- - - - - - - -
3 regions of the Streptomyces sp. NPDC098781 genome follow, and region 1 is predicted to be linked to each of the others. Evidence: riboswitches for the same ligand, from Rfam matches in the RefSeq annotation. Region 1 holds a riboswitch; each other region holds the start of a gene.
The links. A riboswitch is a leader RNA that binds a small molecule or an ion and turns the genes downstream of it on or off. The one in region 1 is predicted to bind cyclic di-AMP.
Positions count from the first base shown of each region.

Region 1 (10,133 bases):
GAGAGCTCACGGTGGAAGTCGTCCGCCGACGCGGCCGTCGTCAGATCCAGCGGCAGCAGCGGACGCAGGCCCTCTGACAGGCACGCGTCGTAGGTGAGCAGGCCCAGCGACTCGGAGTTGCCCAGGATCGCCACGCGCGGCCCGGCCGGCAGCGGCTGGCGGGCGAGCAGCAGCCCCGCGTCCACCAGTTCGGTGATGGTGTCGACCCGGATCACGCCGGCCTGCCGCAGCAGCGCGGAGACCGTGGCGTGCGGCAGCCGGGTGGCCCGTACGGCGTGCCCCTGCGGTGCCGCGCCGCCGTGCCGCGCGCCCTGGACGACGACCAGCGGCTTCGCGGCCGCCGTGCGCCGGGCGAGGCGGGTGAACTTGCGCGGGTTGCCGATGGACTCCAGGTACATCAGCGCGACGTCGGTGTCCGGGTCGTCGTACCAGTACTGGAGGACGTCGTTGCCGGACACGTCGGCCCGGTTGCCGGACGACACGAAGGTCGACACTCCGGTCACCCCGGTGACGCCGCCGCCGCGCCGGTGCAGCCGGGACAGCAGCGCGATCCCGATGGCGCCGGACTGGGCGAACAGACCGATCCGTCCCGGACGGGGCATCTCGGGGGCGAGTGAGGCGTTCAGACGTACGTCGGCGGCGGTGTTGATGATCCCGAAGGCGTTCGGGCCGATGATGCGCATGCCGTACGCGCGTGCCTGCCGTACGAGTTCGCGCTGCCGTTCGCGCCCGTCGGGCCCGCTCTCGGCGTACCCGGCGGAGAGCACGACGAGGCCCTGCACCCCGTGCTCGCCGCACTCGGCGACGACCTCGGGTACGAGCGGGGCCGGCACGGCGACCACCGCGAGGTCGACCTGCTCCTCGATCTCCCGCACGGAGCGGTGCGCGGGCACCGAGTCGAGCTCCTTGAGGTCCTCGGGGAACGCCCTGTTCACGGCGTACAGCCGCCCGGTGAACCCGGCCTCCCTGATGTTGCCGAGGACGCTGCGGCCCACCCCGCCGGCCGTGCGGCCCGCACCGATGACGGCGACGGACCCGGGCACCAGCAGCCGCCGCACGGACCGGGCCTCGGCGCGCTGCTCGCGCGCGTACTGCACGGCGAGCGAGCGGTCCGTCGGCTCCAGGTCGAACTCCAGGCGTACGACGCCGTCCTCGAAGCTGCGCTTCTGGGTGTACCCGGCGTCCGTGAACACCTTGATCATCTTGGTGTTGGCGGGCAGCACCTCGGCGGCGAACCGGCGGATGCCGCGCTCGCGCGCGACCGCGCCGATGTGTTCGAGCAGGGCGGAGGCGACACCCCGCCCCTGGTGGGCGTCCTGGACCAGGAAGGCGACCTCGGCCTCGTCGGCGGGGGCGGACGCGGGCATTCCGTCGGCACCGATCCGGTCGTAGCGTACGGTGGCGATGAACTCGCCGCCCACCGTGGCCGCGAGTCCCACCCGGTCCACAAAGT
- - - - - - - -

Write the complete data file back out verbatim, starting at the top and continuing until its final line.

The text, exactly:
3 regions of the Streptomyces sp. NPDC098781 genome follow, and region 1 is predicted to be linked to each of the others. Evidence: riboswitches for the same ligand, from Rfam matches in the RefSeq annotation. Region 1 holds a riboswitch; each other region holds the start of a gene.
The links. A riboswitch is a leader RNA that binds a small molecule or an ion and turns the genes downstream of it on or off. The one in region 1 is predicted to bind cyclic di-AMP.
Positions count from the first base shown of each region.

Region 1 (10,133 bases):
GAGAGCTCACGGTGGAAGTCGTCCGCCGACGCGGCCGTCGTCAGATCCAGCGGCAGCAGCGGACGCAGGCCCTCTGACAGGCACGCGTCGTAGGTGAGCAGGCCCAGCGACTCGGAGTTGCCCAGGATCGCCACGCGCGGCCCGGCCGGCAGCGGCTGGCGGGCGAGCAGCAGCCCCGCGTCCACCAGTTCGGTGATGGTGTCGACCCGGATCACGCCGGCCTGCCGCAGCAGCGCGGAGACCGTGGCGTGCGGCAGCCGGGTGGCCCGTACGGCGTGCCCCTGCGGTGCCGCGCCGCCGTGCCGCGCGCCCTGGACGACGACCAGCGGCTTCGCGGCCGCCGTGCGCCGGGCGAGGCGGGTGAACTTGCGCGGGTTGCCGATGGACTCCAGGTACATCAGCGCGACGTCGGTGTCCGGGTCGTCGTACCAGTACTGGAGGACGTCGTTGCCGGACACGTCGGCCCGGTTGCCGGACGACACGAAGGTCGACACTCCGGTCACCCCGGTGACGCCGCCGCCGCGCCGGTGCAGCCGGGACAGCAGCGCGATCCCGATGGCGCCGGACTGGGCGAACAGACCGATCCGTCCCGGACGGGGCATCTCGGGGGCGAGTGAGGCGTTCAGACGTACGTCGGCGGCGGTGTTGATGATCCCGAAGGCGTTCGGGCCGATGATGCGCATGCCGTACGCGCGTGCCTGCCGTACGAGTTCGCGCTGCCGTTCGCGCCCGTCGGGCCCGCTCTCGGCGTACCCGGCGGAGAGCACGACGAGGCCCTGCACCCCGTGCTCGCCGCACTCGGCGACGACCTCGGGTACGAGCGGGGCCGGCACGGCGACCACCGCGAGGTCGACCTGCTCCTCGATCTCCCGCACGGAGCGGTGCGCGGGCACCGAGTCGAGCTCCTTGAGGTCCTCGGGGAACGCCCTGTTCACGGCGTACAGCCGCCCGGTGAACCCGGCCTCCCTGATGTTGCCGAGGACGCTGCGGCCCACCCCGCCGGCCGTGCGGCCCGCACCGATGACGGCGACGGACCCGGGCACCAGCAGCCGCCGCACGGACCGGGCCTCGGCGCGCTGCTCGCGCGCGTACTGCACGGCGAGCGAGCGGTCCGTCGGCTCCAGGTCGAACTCCAGGCGTACGACGCCGTCCTCGAAGCTGCGCTTCTGGGTGTACCCGGCGTCCGTGAACACCTTGATCATCTTGGTGTTGGCGGGCAGCACCTCGGCGGCGAACCGGCGGATGCCGCGCTCGCGCGCGACCGCGCCGATGTGTTCGAGCAGGGCGGAGGCGACACCCCGCCCCTGGTGGGCGTCCTGGACCAGGAAGGCGACCTCGGCCTCGTCGGCGGGGGCGGACGCGGGCATTCCGTCGGCACCGATCCGGTCGTAGCGTACGGTGGCGATGAACTCGCCGCCCACCGTGGCCGCGAGTCCCACCCGGTCCACAAAGT